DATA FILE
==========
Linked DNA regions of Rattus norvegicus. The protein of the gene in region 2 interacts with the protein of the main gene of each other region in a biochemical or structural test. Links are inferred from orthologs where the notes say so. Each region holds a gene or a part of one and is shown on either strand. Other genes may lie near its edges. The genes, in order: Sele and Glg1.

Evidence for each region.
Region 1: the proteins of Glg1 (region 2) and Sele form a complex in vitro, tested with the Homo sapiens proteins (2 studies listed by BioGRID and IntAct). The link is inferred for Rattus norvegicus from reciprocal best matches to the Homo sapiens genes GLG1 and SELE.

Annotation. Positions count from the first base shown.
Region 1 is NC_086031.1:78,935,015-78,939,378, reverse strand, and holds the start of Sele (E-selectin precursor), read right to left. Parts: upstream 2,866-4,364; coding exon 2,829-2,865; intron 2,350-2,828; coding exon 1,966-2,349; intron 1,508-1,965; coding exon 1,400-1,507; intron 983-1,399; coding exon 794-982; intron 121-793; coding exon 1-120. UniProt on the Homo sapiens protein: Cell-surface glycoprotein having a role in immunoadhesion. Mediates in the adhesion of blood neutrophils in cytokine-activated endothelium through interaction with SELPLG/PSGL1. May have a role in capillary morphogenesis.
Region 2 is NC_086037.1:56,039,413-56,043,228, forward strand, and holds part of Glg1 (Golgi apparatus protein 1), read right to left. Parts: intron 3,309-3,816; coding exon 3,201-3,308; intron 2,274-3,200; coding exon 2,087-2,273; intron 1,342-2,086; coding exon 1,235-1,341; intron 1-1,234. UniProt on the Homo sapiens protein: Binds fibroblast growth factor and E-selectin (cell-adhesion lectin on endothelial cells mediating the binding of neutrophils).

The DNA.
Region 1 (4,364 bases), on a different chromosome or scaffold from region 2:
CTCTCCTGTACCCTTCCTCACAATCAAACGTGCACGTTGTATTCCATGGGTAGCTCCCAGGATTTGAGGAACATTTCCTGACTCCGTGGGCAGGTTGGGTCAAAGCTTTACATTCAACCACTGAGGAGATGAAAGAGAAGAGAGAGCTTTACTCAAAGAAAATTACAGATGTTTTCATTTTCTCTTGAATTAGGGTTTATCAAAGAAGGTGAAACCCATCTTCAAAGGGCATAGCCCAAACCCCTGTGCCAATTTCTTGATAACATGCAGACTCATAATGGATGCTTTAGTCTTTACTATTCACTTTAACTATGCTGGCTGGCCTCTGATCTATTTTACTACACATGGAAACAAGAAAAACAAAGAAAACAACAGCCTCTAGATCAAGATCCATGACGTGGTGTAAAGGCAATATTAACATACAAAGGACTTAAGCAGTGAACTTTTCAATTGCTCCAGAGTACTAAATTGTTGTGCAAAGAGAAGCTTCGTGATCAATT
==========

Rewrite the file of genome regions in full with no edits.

Linked DNA regions of Rattus norvegicus. The protein of the gene in region 2 interacts with the protein of the main gene of each other region in a biochemical or structural test. Links are inferred from orthologs where the notes say so. Each region holds a gene or a part of one and is shown on either strand. Other genes may lie near its edges. The genes, in order: Sele and Glg1.

Evidence for each region.
Region 1: the proteins of Glg1 (region 2) and Sele form a complex in vitro, tested with the Homo sapiens proteins (2 studies listed by BioGRID and IntAct). The link is inferred for Rattus norvegicus from reciprocal best matches to the Homo sapiens genes GLG1 and SELE.

Annotation. Positions count from the first base shown.
Region 1 is NC_086031.1:78,935,015-78,939,378, reverse strand, and holds the start of Sele (E-selectin precursor), read right to left. Parts: upstream 2,866-4,364; coding exon 2,829-2,865; intron 2,350-2,828; coding exon 1,966-2,349; intron 1,508-1,965; coding exon 1,400-1,507; intron 983-1,399; coding exon 794-982; intron 121-793; coding exon 1-120. UniProt on the Homo sapiens protein: Cell-surface glycoprotein having a role in immunoadhesion. Mediates in the adhesion of blood neutrophils in cytokine-activated endothelium through interaction with SELPLG/PSGL1. May have a role in capillary morphogenesis.
Region 2 is NC_086037.1:56,039,413-56,043,228, forward strand, and holds part of Glg1 (Golgi apparatus protein 1), read right to left. Parts: intron 3,309-3,816; coding exon 3,201-3,308; intron 2,274-3,200; coding exon 2,087-2,273; intron 1,342-2,086; coding exon 1,235-1,341; intron 1-1,234. UniProt on the Homo sapiens protein: Binds fibroblast growth factor and E-selectin (cell-adhesion lectin on endothelial cells mediating the binding of neutrophils).

The DNA.
Region 1 (4,364 bases), on a different chromosome or scaffold from region 2:
CTCTCCTGTACCCTTCCTCACAATCAAACGTGCACGTTGTATTCCATGGGTAGCTCCCAGGATTTGAGGAACATTTCCTGACTCCGTGGGCAGGTTGGGTCAAAGCTTTACATTCAACCACTGAGGAGATGAAAGAGAAGAGAGAGCTTTACTCAAAGAAAATTACAGATGTTTTCATTTTCTCTTGAATTAGGGTTTATCAAAGAAGGTGAAACCCATCTTCAAAGGGCATAGCCCAAACCCCTGTGCCAATTTCTTGATAACATGCAGACTCATAATGGATGCTTTAGTCTTTACTATTCACTTTAACTATGCTGGCTGGCCTCTGATCTATTTTACTACACATGGAAACAAGAAAAACAAAGAAAACAACAGCCTCTAGATCAAGATCCATGACGTGGTGTAAAGGCAATATTAACATACAAAGGACTTAAGCAGTGAACTTTTCAATTGCTCCAGAGTACTAAATTGTTGTGCAAAGAGAAGCTTCGTGATCAATT